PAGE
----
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The Fibaro Flood Sensor is modeled after a drop of water on a flat surface.

Caption by / Photo by Chris Monroe/CNET

The SmartThings app is one of the apps Fibaro works with, and it shows the Sensor's status and the room's temperature.

Caption by / Photo by Screenshot by David Priest/CNET

Unlike other sensors on the market, like the pictured SmartThings and Aeon Labs ones (top left and bottom left respectively), the Fibaro features three telescopic probes -- only two of which must touch water to send an alert.

Caption by / Photo by Chris Monroe/CNET

The interior LED light glows faintly when you activate the Fibaro, and also blinks different colors when it senses water. The Fibaro also emits an alarm when alerted.

Caption by / Photo by Chris Monroe/CNET

The SmartThings app provides a running list of device updates, and the latency between Fibaro and app alerts is very small.

Caption by / Photo by Screenshot by David Priest/CNET

Terminals on the inside of the Fibaro's plastic body allow you to connect external power sources, alarms and security cameras to the Flood Sensor.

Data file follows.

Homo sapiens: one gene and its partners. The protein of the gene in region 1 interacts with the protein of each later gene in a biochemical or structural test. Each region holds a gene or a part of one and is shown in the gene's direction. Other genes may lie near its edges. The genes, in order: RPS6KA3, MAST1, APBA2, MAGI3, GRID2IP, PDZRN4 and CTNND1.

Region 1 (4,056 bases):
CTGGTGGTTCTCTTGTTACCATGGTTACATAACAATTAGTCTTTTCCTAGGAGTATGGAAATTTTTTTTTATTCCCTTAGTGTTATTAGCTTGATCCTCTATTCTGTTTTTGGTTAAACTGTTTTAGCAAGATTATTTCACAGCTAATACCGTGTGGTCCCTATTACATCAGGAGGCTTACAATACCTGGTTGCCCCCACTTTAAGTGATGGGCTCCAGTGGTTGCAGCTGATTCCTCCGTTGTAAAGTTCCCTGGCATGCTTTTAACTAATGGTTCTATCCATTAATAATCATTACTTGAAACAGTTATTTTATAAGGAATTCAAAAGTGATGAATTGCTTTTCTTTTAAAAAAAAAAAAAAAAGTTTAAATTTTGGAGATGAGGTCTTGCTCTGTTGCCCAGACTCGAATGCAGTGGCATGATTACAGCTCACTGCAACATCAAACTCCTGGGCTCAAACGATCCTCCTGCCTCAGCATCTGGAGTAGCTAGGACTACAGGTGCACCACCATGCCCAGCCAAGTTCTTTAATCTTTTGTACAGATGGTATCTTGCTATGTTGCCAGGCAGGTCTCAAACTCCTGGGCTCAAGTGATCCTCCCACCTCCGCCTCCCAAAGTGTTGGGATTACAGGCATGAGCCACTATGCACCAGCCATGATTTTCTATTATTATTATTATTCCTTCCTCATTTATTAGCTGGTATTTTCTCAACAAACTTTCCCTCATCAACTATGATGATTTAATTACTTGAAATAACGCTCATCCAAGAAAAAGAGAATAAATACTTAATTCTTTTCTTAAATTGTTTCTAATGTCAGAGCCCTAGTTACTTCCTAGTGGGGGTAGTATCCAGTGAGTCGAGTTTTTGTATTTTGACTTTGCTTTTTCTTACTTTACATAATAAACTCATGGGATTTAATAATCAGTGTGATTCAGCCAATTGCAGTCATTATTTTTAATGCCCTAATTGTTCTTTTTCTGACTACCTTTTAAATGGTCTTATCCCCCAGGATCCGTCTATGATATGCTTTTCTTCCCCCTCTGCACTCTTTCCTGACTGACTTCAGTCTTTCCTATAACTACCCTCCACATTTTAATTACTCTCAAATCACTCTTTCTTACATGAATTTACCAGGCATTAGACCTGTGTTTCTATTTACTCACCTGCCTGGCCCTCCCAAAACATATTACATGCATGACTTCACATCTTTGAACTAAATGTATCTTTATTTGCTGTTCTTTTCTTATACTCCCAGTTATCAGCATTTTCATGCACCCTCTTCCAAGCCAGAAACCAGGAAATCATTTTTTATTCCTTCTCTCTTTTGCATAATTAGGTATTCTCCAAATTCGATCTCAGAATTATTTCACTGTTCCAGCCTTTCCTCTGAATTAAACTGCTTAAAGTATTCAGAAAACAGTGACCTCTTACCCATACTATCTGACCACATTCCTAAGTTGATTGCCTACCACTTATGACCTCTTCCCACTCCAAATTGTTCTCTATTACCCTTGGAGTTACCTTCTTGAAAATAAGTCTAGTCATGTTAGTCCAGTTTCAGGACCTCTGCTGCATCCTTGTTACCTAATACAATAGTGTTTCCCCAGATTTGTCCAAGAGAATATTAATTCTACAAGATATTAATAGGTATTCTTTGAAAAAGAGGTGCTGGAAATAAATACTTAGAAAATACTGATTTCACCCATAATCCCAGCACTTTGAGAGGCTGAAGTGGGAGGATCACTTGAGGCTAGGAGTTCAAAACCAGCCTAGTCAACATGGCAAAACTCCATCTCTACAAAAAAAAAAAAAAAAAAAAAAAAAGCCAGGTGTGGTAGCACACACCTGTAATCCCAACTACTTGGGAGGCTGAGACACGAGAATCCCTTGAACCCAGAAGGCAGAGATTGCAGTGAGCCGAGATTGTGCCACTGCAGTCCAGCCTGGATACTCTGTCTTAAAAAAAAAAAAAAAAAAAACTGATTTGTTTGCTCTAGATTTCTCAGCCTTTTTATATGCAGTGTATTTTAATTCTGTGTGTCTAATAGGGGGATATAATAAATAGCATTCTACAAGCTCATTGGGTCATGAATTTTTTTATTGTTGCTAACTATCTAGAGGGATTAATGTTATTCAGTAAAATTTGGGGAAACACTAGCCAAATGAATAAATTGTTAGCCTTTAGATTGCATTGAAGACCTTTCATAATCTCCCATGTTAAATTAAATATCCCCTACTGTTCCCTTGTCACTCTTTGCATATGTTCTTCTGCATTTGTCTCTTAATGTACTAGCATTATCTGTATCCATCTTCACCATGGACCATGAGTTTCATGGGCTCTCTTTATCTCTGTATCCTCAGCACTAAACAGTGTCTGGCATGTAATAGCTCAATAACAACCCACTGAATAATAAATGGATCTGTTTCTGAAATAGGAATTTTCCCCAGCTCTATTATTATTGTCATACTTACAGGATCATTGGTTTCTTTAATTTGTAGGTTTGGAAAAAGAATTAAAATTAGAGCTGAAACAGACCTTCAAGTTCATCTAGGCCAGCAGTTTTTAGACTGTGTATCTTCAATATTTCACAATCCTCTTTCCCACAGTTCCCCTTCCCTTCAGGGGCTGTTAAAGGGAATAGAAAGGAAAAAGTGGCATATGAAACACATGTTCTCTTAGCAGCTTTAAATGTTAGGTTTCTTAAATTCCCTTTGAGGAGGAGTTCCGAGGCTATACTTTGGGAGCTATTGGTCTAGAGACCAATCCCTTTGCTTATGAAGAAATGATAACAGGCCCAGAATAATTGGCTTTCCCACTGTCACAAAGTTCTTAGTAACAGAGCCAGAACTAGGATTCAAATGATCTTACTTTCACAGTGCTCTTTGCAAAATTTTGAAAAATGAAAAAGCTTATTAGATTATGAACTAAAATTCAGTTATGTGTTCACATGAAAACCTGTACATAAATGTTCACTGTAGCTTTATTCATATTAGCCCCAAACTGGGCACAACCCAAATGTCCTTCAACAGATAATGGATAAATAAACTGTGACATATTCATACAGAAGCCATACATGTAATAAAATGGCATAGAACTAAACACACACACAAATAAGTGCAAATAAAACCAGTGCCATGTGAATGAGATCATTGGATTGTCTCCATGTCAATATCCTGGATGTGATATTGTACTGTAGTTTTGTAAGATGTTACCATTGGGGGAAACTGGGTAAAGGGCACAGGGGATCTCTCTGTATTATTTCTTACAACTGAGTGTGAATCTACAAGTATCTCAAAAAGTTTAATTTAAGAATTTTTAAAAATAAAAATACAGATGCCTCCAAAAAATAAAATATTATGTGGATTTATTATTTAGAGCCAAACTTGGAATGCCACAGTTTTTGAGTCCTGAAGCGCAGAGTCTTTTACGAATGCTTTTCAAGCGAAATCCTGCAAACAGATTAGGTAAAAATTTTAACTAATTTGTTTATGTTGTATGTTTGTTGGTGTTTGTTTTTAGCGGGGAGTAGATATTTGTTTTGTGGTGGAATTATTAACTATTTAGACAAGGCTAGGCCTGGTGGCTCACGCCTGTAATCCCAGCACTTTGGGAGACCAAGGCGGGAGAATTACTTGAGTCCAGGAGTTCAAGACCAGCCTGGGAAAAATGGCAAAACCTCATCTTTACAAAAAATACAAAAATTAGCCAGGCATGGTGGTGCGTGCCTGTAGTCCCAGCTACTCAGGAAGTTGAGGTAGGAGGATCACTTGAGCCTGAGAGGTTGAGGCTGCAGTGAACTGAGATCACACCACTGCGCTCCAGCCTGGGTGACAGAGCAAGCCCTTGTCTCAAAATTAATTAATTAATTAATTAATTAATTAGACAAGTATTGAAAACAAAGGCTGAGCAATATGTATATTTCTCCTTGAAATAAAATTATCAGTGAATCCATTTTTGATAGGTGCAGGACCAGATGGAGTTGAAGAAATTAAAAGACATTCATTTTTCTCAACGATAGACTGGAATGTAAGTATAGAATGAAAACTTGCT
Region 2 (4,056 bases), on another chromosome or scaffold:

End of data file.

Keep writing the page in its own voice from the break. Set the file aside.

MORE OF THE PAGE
Caption by / Photo by Chris Monroe/CNET

Here, two wires are attached to the terminals that will act as another set of probes, to be positioned by the user as needed.

Caption by / Photo by Chris Monroe/CNET

The SmartThings app can send you push notifications, texts, and emails if the Flood Sensor detects water.

Caption by / Photo by Screenshot by David Priest/CNET

The plastic top of the Fibaro Flood Sensor easily screws off to reveal a simple interface inside.

Caption by / Photo by Chris Monroe/CNET

Check out the Fibaro Flood Sensor, now selling for 60 bucks, and be sure to read the full review on CNET.

Caption by / Photo by Chris Monroe/CNET
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